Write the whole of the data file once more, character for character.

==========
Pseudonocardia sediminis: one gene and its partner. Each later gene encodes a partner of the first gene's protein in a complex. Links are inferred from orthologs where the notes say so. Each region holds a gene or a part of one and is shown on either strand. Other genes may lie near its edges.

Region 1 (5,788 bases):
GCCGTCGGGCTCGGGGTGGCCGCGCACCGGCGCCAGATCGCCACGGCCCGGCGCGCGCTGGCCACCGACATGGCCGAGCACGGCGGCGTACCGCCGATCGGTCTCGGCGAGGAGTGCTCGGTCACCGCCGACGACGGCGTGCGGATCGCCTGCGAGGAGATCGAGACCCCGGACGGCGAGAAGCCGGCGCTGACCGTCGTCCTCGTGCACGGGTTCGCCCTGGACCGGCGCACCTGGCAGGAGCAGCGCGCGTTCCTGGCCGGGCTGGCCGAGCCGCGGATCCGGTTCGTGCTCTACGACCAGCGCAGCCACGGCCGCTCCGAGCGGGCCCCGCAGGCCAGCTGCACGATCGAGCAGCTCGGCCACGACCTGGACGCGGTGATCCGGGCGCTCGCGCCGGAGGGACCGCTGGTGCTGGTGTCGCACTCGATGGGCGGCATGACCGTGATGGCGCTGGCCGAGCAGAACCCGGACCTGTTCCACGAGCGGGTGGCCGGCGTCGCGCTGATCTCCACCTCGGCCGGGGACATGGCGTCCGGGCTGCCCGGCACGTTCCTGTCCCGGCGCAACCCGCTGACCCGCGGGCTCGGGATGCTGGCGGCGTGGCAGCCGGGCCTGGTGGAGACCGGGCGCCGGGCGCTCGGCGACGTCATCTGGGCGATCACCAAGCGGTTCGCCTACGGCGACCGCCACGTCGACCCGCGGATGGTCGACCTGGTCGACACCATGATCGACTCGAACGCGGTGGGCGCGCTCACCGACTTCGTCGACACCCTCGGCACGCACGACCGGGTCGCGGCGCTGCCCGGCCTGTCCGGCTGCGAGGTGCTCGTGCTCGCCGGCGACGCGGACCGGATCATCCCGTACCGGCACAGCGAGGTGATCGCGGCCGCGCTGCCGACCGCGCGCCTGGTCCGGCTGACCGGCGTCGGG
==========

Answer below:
Pseudonocardia sediminis: one gene and its partner. Each later gene encodes a partner of the first gene's protein in a complex. Links are inferred from orthologs where the notes say so. Each region holds a gene or a part of one and is shown on either strand. Other genes may lie near its edges.

Region 1 (5,788 bases):
GCCGTCGGGCTCGGGGTGGCCGCGCACCGGCGCCAGATCGCCACGGCCCGGCGCGCGCTGGCCACCGACATGGCCGAGCACGGCGGCGTACCGCCGATCGGTCTCGGCGAGGAGTGCTCGGTCACCGCCGACGACGGCGTGCGGATCGCCTGCGAGGAGATCGAGACCCCGGACGGCGAGAAGCCGGCGCTGACCGTCGTCCTCGTGCACGGGTTCGCCCTGGACCGGCGCACCTGGCAGGAGCAGCGCGCGTTCCTGGCCGGGCTGGCCGAGCCGCGGATCCGGTTCGTGCTCTACGACCAGCGCAGCCACGGCCGCTCCGAGCGGGCCCCGCAGGCCAGCTGCACGATCGAGCAGCTCGGCCACGACCTGGACGCGGTGATCCGGGCGCTCGCGCCGGAGGGACCGCTGGTGCTGGTGTCGCACTCGATGGGCGGCATGACCGTGATGGCGCTGGCCGAGCAGAACCCGGACCTGTTCCACGAGCGGGTGGCCGGCGTCGCGCTGATCTCCACCTCGGCCGGGGACATGGCGTCCGGGCTGCCCGGCACGTTCCTGTCCCGGCGCAACCCGCTGACCCGCGGGCTCGGGATGCTGGCGGCGTGGCAGCCGGGCCTGGTGGAGACCGGGCGCCGGGCGCTCGGCGACGTCATCTGGGCGATCACCAAGCGGTTCGCCTACGGCGACCGCCACGTCGACCCGCGGATGGTCGACCTGGTCGACACCATGATCGACTCGAACGCGGTGGGCGCGCTCACCGACTTCGTCGACACCCTCGGCACGCACGACCGGGTCGCGGCGCTGCCCGGCCTGTCCGGCTGCGAGGTGCTCGTGCTCGCCGGCGACGCGGACCGGATCATCCCGTACCGGCACAGCGAGGTGATCGCGGCCGCGCTGCCGACCGCGCGCCTGGTCCGGCTGACCGGCGTCGGG